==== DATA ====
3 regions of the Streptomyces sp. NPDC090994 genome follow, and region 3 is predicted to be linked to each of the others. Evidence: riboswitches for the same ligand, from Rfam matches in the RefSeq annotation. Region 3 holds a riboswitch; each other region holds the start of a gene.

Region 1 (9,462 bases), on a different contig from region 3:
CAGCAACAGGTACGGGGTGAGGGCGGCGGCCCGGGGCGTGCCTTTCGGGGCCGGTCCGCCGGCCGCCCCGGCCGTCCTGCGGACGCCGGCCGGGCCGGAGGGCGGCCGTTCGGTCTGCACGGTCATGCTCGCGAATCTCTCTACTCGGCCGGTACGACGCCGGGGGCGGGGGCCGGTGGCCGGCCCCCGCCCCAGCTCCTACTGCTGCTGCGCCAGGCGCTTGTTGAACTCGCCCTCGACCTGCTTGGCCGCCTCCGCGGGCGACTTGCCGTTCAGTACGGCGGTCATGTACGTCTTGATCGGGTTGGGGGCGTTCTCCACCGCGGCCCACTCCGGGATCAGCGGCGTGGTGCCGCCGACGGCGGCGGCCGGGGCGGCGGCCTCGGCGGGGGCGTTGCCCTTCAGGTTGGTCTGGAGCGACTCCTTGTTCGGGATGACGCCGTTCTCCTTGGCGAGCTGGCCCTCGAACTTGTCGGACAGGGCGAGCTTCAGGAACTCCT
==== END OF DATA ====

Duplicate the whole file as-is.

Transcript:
3 regions of the Streptomyces sp. NPDC090994 genome follow, and region 3 is predicted to be linked to each of the others. Evidence: riboswitches for the same ligand, from Rfam matches in the RefSeq annotation. Region 3 holds a riboswitch; each other region holds the start of a gene.

Region 1 (9,462 bases), on a different contig from region 3:
CAGCAACAGGTACGGGGTGAGGGCGGCGGCCCGGGGCGTGCCTTTCGGGGCCGGTCCGCCGGCCGCCCCGGCCGTCCTGCGGACGCCGGCCGGGCCGGAGGGCGGCCGTTCGGTCTGCACGGTCATGCTCGCGAATCTCTCTACTCGGCCGGTACGACGCCGGGGGCGGGGGCCGGTGGCCGGCCCCCGCCCCAGCTCCTACTGCTGCTGCGCCAGGCGCTTGTTGAACTCGCCCTCGACCTGCTTGGCCGCCTCCGCGGGCGACTTGCCGTTCAGTACGGCGGTCATGTACGTCTTGATCGGGTTGGGGGCGTTCTCCACCGCGGCCCACTCCGGGATCAGCGGCGTGGTGCCGCCGACGGCGGCGGCCGGGGCGGCGGCCTCGGCGGGGGCGTTGCCCTTCAGGTTGGTCTGGAGCGACTCCTTGTTCGGGATGACGCCGTTCTCCTTGGCGAGCTGGCCCTCGAACTTGTCGGACAGGGCGAGCTTCAGGAACTCCT